Howard Fenton is a Senior Consultant at NAPL. Howie advises commercial printers, in-plants, and manufacturers on workflow management, operations, digital services, and customer research.

Howie Fenton is InfoTrends' Associate Director of Operational Consulting. For over 25 years, he has focused on benchmarking operational and financial performance in in-plants and commercial printers. He can be reached via e-mail at Howie.Fenton@infotrends.com.



By Richard Celley on Oct 27, 2010

It is indeed an interesting competition to watch. I've just received an e-mail from BN touting the November 19 release of the Nook Color which looks pretty nice for $249. To my mind that is more worth purchasing than any of the gray-scale models. My prediction is that next will come a more fleshed out browser function making the Nook more of a large-screen "I-Touch" sort of device.


By Heidi on Oct 27, 2010

I am in the market for either a Nook or a Kindle. I was in Barnes and Noble last night, and the person who worked there was very knowledgeable on Nook, explaining the benefits, features and even had a comparison chart for the popular e-readers on the market.

But even after talking with her, I can't decide. I love my touch screen phone, I don't know that I could function having to press buttons! However the Nook is heavy and the battery life not as long as the Kindle. The books are a bit more expensive then Kindle, as well.

So now B&N came out with the ColorNook and that would be the dealbreaker for me, but it's only in Wi-Fi. Back to the drawing board.


By Sally Swithers on Oct 27, 2010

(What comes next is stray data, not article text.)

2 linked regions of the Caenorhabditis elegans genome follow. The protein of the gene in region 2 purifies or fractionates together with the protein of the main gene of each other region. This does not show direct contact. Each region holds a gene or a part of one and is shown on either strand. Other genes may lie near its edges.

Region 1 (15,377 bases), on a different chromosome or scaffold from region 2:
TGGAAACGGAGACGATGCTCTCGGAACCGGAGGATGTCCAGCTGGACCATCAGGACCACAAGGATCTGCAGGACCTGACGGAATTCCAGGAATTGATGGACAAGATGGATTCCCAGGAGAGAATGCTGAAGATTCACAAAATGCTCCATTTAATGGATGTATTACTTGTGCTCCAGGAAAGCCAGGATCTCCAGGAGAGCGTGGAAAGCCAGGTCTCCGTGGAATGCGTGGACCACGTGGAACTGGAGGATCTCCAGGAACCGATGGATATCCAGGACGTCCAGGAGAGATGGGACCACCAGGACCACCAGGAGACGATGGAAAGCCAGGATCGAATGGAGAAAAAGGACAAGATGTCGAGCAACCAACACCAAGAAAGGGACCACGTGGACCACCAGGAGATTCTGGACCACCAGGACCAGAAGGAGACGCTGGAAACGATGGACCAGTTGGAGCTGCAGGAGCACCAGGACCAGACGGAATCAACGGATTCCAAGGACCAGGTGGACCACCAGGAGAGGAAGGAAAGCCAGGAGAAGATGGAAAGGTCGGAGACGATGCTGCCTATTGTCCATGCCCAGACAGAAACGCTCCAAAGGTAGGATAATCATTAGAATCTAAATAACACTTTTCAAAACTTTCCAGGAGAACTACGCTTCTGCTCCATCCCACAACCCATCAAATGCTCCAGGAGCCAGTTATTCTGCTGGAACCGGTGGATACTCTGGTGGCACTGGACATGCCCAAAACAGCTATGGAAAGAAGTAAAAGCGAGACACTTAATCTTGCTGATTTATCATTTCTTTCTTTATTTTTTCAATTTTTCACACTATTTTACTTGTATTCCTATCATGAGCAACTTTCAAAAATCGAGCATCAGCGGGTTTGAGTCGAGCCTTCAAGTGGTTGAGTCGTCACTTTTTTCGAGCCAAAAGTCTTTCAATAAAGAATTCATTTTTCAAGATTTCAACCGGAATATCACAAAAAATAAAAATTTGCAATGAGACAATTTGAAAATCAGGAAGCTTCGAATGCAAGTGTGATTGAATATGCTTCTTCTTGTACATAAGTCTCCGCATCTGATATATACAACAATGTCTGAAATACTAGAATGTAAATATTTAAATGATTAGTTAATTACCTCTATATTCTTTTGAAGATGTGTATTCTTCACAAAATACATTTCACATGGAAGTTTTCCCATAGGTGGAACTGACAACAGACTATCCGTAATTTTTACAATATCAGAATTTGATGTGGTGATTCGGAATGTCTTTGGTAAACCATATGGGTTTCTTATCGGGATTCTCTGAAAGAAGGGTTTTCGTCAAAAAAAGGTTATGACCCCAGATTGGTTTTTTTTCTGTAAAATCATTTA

I have owned both the Nook and a Kindle 2, and in my opinion there is no comparison. I returned my Nook because of battery problems (the battery did not last more than 4 days, even with everything turned off) and fared no better after B&N replaced the battery.

In addition, I found it gadgety, and not as straightforward as the Kindle, which I bought soon after.

I enjoy my Kindle so much that I am about to buy the newest version.


By jane on Oct 27, 2010

That would be "more or fewer Kindles, Nooks . . . "

I use my Kindle since I was accumulating so many paper books, and most dedicated readers only want an e-reader, nothing more.


By mary ann penatzer on Oct 27, 2010

I have a nook and love it. My disadvatage is I have to be connected to wifii to purchase a book. When I bought it the sale person did not understand my internet connection which is a verizon card. i cant get any AT&t towers where I live and I am 50 miles from the B&N store. So i agree the sales people are not well informed and they would not permit a return


By Len on Oct 27, 2010

Lending feature on the Nook has been a great feature. If Amazon is saying that the Nook lending feature is "limited", we can only assume that perhaps with Kindle, you'll be able to loan your book more than once.

With the Nook, a loan is a ONE TIME ONLY transaction. Many of our members on www.booksfornooks.com have voiced their complaints about this limitation. I guess we'll have to wait and if what Amazon considers "limited" is in line with ours.


By Brian Hagelstrom on Oct 27, 2010

Since I enjoy reading and go to Barnes and Noble for books, I decided to buy a Nook.

Once they updated their software, I have been well pleased with it.

I do like the fact that I can get digital books from Google and from libraries. There were a lot of free books I was able to obtain from Google that are in the public domain.